STEMNetworking Resource Bank
Narrow your results below by using a combination of descriptive text searches and filters. You can set resource filters for type, topic and applicability.
Please note, you should check for yourself whether a risk assessment is necessary before using any of the resource and activity ideas from the STEMNetworking Resource Bank.
The purpose is to introduce pupils to good and safe hygiene practices and habits. Have practical experience of the correct procedure to wash hands and why, not only in every day use and for cooking but in Food Industry also. Students will have an understanding of bacteria good & bad and how to prevent food poisoning. Have kinesetic learning activities to show how Food Companies have to have strict controls and processes to meet the high quality standards that are set.
At the heart of the National STEM Centre is our purpose built resource centre, housing extensive collections of support materials for teachers and lecturers.
The collections range across science, design & technology, engineering and mathematics for the 5 - 19 age group. Alongside contemporary resource materials including print, multimedia, and practical resources, is a growing archive collection, which showcases several decades of curriculum development.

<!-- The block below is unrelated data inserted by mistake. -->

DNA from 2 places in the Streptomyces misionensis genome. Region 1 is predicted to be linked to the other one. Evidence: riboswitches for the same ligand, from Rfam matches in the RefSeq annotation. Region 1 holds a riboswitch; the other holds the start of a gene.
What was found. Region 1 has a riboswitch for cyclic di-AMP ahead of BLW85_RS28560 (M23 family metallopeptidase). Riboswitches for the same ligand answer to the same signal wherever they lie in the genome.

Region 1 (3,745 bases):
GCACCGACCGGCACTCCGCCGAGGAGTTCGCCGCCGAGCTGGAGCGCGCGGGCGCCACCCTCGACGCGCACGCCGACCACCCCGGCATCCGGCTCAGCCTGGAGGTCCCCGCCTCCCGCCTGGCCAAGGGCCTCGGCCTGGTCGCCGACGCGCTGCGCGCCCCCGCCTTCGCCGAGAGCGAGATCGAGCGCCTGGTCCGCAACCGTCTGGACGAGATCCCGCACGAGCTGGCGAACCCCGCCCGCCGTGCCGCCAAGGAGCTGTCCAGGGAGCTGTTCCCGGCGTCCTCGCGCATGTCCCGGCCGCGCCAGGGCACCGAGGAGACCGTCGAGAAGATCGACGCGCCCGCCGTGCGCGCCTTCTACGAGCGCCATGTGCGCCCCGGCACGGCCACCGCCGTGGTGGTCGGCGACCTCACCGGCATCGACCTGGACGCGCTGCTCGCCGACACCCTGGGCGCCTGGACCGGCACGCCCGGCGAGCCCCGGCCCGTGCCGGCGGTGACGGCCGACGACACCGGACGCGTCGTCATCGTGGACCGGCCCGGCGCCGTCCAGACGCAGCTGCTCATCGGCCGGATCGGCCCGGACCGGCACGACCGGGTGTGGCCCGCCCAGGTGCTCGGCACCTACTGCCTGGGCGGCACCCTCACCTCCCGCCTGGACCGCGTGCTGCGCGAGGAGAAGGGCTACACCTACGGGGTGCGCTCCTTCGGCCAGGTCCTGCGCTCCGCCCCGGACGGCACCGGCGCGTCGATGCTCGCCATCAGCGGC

The collections are currently available for visitors to view onsite and online, through their eLibrary.
Into Engineering provides students with resources to help them decide if studying Engineering at University is right for them.
The main part of this is a quiz, developed by current students at the University of Liverpool, with basic questions from a wide variety of Engineering topics. The quiz is aimed to help students understand what studying engineering is really about and for them to self-assess their own knowledge.
As well as the quiz, there are a variety of other resources about what engineering is, what courses are available and future careers in engineering along with links to useful sites recommended by Secondary/Sixth Form students.
Junkbots an in-class activity.
More details can be found at: http://www.hestem-sw.org.uk/project?id=16&pp=540
The video shows an array of powerful magnets arranged so that they trap a nearby magnet in a 2D magnetic minimum, allowing you to move that magnet around a flat surface as if you were holding it in your hand.
This could be useful to STEM Ambassadors because the inverter magnet uses the inverse relationship between field strength and distance in electromagnetism to create the 2D minimum mentioned above. This makes the inverter magnet a great visual demonstration of that inverse relationship since it is actually possible to see where small nearby magnets overwhelm the effects of a larger, but also more distant magnet.
The inverter magnet prototype was invented by Owen Miller.